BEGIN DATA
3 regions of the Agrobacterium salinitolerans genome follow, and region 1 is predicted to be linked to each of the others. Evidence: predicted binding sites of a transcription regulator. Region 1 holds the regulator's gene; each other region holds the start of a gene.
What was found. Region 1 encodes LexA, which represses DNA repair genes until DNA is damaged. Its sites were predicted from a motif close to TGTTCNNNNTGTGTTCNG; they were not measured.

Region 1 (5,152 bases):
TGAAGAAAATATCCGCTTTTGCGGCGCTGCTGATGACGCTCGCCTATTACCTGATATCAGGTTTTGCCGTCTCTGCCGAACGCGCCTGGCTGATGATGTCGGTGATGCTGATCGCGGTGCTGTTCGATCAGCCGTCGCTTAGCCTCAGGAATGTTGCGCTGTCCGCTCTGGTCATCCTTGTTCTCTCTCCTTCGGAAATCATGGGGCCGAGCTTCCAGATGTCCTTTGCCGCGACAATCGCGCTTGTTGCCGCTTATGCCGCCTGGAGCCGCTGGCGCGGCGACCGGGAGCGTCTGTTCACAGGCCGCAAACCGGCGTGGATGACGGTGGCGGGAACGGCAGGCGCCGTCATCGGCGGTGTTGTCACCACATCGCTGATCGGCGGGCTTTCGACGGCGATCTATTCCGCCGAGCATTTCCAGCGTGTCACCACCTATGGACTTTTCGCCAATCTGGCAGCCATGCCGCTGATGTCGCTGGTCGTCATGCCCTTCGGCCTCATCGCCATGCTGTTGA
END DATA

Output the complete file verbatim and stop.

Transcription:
3 regions of the Agrobacterium salinitolerans genome follow, and region 1 is predicted to be linked to each of the others. Evidence: predicted binding sites of a transcription regulator. Region 1 holds the regulator's gene; each other region holds the start of a gene.
What was found. Region 1 encodes LexA, which represses DNA repair genes until DNA is damaged. Its sites were predicted from a motif close to TGTTCNNNNTGTGTTCNG; they were not measured.

Region 1 (5,152 bases):
TGAAGAAAATATCCGCTTTTGCGGCGCTGCTGATGACGCTCGCCTATTACCTGATATCAGGTTTTGCCGTCTCTGCCGAACGCGCCTGGCTGATGATGTCGGTGATGCTGATCGCGGTGCTGTTCGATCAGCCGTCGCTTAGCCTCAGGAATGTTGCGCTGTCCGCTCTGGTCATCCTTGTTCTCTCTCCTTCGGAAATCATGGGGCCGAGCTTCCAGATGTCCTTTGCCGCGACAATCGCGCTTGTTGCCGCTTATGCCGCCTGGAGCCGCTGGCGCGGCGACCGGGAGCGTCTGTTCACAGGCCGCAAACCGGCGTGGATGACGGTGGCGGGAACGGCAGGCGCCGTCATCGGCGGTGTTGTCACCACATCGCTGATCGGCGGGCTTTCGACGGCGATCTATTCCGCCGAGCATTTCCAGCGTGTCACCACCTATGGACTTTTCGCCAATCTGGCAGCCATGCCGCTGATGTCGCTGGTCGTCATGCCCTTCGGCCTCATCGCCATGCTGTTGA